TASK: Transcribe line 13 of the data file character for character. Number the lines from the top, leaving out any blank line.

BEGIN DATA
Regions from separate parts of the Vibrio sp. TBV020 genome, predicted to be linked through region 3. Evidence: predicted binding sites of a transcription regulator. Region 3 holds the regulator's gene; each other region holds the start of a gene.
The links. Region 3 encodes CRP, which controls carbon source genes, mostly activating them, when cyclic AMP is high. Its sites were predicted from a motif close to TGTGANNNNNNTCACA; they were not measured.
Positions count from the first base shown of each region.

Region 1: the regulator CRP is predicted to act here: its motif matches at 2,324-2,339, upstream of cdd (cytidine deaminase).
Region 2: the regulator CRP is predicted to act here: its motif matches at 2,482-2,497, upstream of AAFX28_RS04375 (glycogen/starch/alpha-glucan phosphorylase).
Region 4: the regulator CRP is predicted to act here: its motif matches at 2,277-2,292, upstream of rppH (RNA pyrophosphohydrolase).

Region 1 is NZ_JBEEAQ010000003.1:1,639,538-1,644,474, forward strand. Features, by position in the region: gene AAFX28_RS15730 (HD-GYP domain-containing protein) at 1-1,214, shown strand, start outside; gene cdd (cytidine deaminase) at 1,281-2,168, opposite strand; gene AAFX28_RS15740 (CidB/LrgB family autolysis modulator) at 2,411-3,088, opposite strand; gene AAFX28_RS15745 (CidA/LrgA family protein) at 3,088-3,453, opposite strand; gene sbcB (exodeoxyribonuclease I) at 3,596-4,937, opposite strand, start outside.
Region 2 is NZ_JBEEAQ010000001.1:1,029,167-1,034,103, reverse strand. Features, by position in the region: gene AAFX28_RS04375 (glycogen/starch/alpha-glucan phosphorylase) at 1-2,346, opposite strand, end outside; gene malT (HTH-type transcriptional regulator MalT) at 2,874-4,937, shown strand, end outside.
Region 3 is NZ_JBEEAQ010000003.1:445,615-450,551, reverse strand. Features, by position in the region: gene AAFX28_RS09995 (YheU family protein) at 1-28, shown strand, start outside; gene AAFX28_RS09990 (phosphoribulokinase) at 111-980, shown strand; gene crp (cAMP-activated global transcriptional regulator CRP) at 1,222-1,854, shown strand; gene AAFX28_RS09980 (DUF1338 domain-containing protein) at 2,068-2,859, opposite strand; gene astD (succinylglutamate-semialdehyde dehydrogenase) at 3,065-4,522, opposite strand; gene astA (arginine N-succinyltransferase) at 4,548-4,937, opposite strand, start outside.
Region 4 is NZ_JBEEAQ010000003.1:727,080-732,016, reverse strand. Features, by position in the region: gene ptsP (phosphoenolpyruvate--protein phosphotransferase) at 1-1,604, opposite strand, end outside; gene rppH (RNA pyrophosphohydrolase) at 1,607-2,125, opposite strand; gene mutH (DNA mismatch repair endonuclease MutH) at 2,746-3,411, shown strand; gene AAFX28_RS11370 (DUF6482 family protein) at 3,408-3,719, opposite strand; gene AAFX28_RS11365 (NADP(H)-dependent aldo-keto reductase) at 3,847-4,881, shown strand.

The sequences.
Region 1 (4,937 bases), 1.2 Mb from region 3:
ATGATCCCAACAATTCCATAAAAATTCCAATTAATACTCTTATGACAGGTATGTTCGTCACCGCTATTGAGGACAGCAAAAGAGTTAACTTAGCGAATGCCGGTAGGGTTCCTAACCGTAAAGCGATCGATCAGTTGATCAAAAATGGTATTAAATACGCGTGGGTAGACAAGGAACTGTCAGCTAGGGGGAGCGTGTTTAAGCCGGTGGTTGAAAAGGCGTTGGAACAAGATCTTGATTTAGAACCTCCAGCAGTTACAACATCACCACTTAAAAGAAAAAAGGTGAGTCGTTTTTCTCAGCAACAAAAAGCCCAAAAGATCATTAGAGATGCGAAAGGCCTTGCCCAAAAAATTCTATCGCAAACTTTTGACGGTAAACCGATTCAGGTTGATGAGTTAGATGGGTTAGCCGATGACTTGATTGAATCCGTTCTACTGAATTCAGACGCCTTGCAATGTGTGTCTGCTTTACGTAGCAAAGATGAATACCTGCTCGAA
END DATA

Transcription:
ATGATCCCAACAATTCCATAAAAATTCCAATTAATACTCTTATGACAGGTATGTTCGTCACCGCTATTGAGGACAGCAAAAGAGTTAACTTAGCGAATGCCGGTAGGGTTCCTAACCGTAAAGCGATCGATCAGTTGATCAAAAATGGTATTAAATACGCGTGGGTAGACAAGGAACTGTCAGCTAGGGGGAGCGTGTTTAAGCCGGTGGTTGAAAAGGCGTTGGAACAAGATCTTGATTTAGAACCTCCAGCAGTTACAACATCACCACTTAAAAGAAAAAAGGTGAGTCGTTTTTCTCAGCAACAAAAAGCCCAAAAGATCATTAGAGATGCGAAAGGCCTTGCCCAAAAAATTCTATCGCAAACTTTTGACGGTAAACCGATTCAGGTTGATGAGTTAGATGGGTTAGCCGATGACTTGATTGAATCCGTTCTACTGAATTCAGACGCCTTGCAATGTGTGTCTGCTTTACGTAGCAAAGATGAATACCTGCTCGAA